Should I Give My Dog Apoquel® To Stop Its Itching And Scratching?

Ron Hines DVM PhD

  Cytopoint® a better option?

  Cytopoint® Not Working?

   Apoquel® dog owner’s comments    

   What About Atopica®?  

   What About Apoquel® For My Cat?

  The FDA

Advances in our understanding of the immune system have changed your veterinarian’s medication options for your itching dog. Apoquel®, a Zoetis product, is a breakthrough medication designed to interrupt the inflammatory process that causes itching in dogs with allergies (canine atopy) It does so by blocking the pro-inflammatory cascade. (read here)

In the late 1980s, an Australian chemist isolated two kinase enzyme molecules. At the time, kinases were already known to be important messenger/signaling compounds that the cells within the body use to communicate with one another. There were a very large number of them and scientists didn’t know what many of them did. The Australian chemist jokingly named the two new ones JAKs (for “just another kinase”).  But even then, he had an inkling that they might be important. As knowledge of their function increased and two additional ones were discovered, a more serious name for them was substituted – Janus Kinase Inhibitors. They were found to be key players in the control of body growth and development, white and red blood cell formation, immunity, inflammation and policing the body to stamp out tumor formation. The four we currently know of are JAK1, JAK2, JAK3 and TYK2. JAK1 and JAK3 kinases are particularly important for the proper functioning of your pet’s antibody-producing cells (B-cells) and its “policeman” cells (T-cells). (read here)

As soon as the functions of the JAK messengers were understood, pharmaceutical companies went to work developing compounds that might block their actions. They knew that compounds that could block the action of JAKs (Janus Kinase Inhibitors = “jakinhibs”) might be useful in fighting abnormal immune-related processes in people – diseases like rheumatoid arthritis, psoriasis, Crohn’s disease and ulcerative colitis. The company that devoted the most effort was Pfizer. Zoetis is the animal spin-off of the Pfizer Pharmaceutical Company.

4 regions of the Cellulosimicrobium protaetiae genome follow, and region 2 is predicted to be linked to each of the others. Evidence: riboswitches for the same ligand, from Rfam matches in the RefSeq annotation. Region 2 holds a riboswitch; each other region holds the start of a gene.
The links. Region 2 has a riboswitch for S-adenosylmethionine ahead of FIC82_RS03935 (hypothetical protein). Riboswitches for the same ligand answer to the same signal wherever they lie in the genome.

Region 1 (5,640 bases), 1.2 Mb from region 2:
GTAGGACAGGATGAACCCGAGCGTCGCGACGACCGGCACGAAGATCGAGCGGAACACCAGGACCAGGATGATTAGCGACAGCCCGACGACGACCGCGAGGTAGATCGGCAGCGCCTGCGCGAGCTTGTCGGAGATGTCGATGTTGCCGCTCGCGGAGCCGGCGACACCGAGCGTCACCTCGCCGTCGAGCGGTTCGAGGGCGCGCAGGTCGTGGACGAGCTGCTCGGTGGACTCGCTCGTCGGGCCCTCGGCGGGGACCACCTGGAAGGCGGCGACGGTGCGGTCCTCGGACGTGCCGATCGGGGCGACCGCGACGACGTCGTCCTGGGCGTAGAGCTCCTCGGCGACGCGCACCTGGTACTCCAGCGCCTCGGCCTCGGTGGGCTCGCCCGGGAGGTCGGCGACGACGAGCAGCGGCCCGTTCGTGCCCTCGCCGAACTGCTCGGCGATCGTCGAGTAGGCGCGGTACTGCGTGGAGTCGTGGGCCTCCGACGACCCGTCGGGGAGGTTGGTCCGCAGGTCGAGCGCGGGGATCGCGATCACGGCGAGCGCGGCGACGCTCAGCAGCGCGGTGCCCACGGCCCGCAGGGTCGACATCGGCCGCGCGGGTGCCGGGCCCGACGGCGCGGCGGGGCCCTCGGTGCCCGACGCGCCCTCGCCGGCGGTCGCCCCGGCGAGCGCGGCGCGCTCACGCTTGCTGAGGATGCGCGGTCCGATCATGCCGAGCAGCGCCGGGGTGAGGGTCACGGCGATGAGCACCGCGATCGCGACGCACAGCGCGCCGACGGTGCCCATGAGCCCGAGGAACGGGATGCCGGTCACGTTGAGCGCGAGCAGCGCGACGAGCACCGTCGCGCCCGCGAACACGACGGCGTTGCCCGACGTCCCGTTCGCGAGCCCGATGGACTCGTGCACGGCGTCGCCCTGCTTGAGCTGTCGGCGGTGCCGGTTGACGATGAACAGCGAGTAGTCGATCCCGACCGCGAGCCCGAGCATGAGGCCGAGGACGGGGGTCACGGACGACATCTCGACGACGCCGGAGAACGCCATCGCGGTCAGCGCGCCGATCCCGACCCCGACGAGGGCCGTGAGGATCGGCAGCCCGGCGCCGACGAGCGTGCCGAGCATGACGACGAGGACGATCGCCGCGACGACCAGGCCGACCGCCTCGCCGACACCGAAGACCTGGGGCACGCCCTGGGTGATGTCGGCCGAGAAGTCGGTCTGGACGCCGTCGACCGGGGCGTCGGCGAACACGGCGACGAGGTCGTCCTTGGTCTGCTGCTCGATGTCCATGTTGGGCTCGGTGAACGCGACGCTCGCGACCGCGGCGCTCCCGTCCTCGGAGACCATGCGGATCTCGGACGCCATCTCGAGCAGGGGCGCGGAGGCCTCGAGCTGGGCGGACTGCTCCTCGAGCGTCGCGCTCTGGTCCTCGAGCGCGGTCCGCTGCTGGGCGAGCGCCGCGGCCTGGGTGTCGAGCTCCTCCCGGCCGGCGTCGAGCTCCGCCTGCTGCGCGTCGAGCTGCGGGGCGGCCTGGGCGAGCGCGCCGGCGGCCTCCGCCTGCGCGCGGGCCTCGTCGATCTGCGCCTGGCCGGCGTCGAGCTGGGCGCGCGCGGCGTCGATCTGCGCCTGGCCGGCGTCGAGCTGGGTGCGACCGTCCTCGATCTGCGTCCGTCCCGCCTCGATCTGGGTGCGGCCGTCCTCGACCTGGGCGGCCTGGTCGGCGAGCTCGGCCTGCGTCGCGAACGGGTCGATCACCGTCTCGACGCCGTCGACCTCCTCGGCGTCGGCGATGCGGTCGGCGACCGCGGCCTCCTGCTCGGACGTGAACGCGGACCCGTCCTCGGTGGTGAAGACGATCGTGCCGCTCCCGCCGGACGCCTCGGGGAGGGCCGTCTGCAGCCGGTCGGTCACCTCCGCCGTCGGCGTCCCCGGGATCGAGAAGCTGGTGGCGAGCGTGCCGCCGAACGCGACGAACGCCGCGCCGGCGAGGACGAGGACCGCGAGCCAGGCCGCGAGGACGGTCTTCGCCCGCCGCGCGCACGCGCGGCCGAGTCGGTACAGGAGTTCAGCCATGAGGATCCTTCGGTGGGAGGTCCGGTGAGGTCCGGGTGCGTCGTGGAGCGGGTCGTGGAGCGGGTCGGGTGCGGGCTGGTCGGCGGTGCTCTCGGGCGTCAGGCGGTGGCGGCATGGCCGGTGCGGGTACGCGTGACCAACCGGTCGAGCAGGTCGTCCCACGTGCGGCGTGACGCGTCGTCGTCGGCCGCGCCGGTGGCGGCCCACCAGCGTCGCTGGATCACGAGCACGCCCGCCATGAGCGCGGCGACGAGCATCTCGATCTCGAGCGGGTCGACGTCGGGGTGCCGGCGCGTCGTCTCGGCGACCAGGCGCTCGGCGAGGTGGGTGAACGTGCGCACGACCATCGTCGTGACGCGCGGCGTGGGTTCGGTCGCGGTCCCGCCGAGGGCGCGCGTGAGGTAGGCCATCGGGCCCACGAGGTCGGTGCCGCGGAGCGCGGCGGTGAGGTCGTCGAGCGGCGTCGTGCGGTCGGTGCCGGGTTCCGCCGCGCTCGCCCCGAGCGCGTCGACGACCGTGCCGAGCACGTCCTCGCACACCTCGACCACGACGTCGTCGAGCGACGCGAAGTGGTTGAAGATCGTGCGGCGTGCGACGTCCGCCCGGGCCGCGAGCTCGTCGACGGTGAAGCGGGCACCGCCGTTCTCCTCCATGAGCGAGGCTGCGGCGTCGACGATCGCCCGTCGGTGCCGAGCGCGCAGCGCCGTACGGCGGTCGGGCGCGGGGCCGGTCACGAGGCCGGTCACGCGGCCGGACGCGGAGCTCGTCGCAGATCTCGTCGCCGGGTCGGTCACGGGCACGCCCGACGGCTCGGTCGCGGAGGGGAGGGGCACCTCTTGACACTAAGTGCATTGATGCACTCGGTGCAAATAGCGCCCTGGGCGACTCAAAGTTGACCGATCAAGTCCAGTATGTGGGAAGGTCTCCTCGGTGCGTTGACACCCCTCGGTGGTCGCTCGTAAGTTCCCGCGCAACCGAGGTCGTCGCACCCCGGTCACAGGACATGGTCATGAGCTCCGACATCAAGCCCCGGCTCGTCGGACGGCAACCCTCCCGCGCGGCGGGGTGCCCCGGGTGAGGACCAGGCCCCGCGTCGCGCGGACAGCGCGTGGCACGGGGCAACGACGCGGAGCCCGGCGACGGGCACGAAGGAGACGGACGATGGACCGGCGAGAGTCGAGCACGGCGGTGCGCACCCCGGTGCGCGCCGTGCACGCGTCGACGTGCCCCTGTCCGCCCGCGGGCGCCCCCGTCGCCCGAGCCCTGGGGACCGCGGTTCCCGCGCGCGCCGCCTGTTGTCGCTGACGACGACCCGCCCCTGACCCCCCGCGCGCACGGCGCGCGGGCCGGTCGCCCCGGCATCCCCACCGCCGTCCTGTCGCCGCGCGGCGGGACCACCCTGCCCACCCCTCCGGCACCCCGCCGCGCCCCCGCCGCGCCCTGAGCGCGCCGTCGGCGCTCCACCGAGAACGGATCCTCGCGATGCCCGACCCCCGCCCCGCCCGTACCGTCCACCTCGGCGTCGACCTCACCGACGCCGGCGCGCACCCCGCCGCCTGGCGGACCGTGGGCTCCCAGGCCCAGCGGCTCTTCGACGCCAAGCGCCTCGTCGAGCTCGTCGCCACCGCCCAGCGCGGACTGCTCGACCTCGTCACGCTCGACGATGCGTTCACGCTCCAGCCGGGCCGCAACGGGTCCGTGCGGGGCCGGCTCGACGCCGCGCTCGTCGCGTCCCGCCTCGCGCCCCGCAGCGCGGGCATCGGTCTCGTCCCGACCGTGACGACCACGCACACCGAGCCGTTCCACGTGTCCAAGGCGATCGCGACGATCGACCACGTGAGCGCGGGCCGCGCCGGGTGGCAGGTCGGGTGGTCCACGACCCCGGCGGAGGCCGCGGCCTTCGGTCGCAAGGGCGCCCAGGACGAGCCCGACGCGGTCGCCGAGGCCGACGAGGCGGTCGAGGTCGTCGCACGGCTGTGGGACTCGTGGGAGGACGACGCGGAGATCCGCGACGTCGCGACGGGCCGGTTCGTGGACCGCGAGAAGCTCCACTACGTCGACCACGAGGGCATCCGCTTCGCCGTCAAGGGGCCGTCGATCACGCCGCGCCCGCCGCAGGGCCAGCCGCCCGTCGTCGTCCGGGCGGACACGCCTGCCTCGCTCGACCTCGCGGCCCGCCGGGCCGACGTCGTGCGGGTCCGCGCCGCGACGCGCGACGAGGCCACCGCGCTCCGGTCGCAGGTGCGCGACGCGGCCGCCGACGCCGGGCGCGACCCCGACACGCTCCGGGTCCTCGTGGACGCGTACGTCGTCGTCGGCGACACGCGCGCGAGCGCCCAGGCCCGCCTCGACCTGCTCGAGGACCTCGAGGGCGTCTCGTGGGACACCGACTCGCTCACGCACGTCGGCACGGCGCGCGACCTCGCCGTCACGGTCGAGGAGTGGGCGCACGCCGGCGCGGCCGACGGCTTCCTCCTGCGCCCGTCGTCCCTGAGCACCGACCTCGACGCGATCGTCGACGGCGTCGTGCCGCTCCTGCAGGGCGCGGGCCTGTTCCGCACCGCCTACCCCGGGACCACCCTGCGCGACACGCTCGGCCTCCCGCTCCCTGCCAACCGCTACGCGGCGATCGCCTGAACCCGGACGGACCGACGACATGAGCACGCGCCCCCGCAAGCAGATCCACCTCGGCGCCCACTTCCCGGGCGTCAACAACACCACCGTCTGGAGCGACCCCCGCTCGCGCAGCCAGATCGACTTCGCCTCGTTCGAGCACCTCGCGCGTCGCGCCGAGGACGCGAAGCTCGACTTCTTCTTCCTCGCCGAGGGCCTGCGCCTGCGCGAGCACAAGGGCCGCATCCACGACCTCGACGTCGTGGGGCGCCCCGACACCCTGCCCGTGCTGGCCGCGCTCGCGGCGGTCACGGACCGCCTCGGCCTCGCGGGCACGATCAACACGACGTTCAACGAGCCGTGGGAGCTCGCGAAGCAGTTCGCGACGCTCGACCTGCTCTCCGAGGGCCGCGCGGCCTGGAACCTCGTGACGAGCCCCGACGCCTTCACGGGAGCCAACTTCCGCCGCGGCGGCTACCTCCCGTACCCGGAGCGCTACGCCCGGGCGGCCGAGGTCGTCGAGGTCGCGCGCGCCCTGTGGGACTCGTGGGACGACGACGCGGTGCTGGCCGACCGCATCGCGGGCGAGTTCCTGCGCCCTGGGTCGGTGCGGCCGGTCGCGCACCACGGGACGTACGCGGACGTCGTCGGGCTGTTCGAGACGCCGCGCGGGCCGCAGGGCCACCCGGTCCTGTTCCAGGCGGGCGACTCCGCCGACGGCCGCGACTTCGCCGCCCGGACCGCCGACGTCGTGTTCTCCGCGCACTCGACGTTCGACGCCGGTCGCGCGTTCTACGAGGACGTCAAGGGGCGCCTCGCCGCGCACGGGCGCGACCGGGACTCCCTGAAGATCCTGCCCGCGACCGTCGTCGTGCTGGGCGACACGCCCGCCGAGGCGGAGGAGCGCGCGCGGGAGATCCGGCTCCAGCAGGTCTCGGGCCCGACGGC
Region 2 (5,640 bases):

JAK inhibitors, like Apoquel® (oclacitinib) for itching in dogs and the one Pfizer markets for humans with RA, ulcerative colitis or psoriasis: Xeljanz (tofacitinib), pharmacists refer to as  “small-molecule” pharmaceuticals. That means they are molecules that are small enough to enter the body when you or your pet takes them orally. “Large molecule” drugs like the Humira®,   Enbrel® or Remicade® you see advertised on TV must be given by injection because those molecules are too large to be absorbed through your stomach and intestines. JAK inhibitors like Apoquel® target (“neutralize”) several cytokines that are acting as messenger compounds to produce the inflammation occurring in your allergic dog’s skin. With those messenger cytokines blocked, the complex inflammatory process and itching that torments your dog should subside.

I know of six JAK-inhibiting compounds that are under development and examination.  Tofacitinib, ruxolitinib, baricitinib, decernotinib, filgotinib, and oclacitinib. These compounds differ in their “head groups”- something that affects their stability and potency within the body and, hopefully, influences which JAKs they target the most.

Sounds Like A Really Great Advancement In Treatment Options For My Dog! Does Apoquel® Work?

Well, it is and, in most cases, it does.

But here is the potential problem you need to be aware of: If you read the link to a scientific paper Zoetis published when it was still part of Pfizer, you will see that Apoquel® does not entirely focus on inhibiting (blocking) interleukin-31 (IL-31), the compound driving your dog’s urge to itch. (read here) or for more detail ask me to send you Gonzales2012) Apoquel® has the potential to reduce the ability of the other JAKs to perform their positive and very important functions. Unfortunately, no small molecule medication yet discovered targets only IL-31. They all have the potential to interrupt the production of many other compounds and processes that defend your dog’s body. That is why the FDA recently changed the label warnings for Xeljanz®, Apoquel’s “sister” human drug.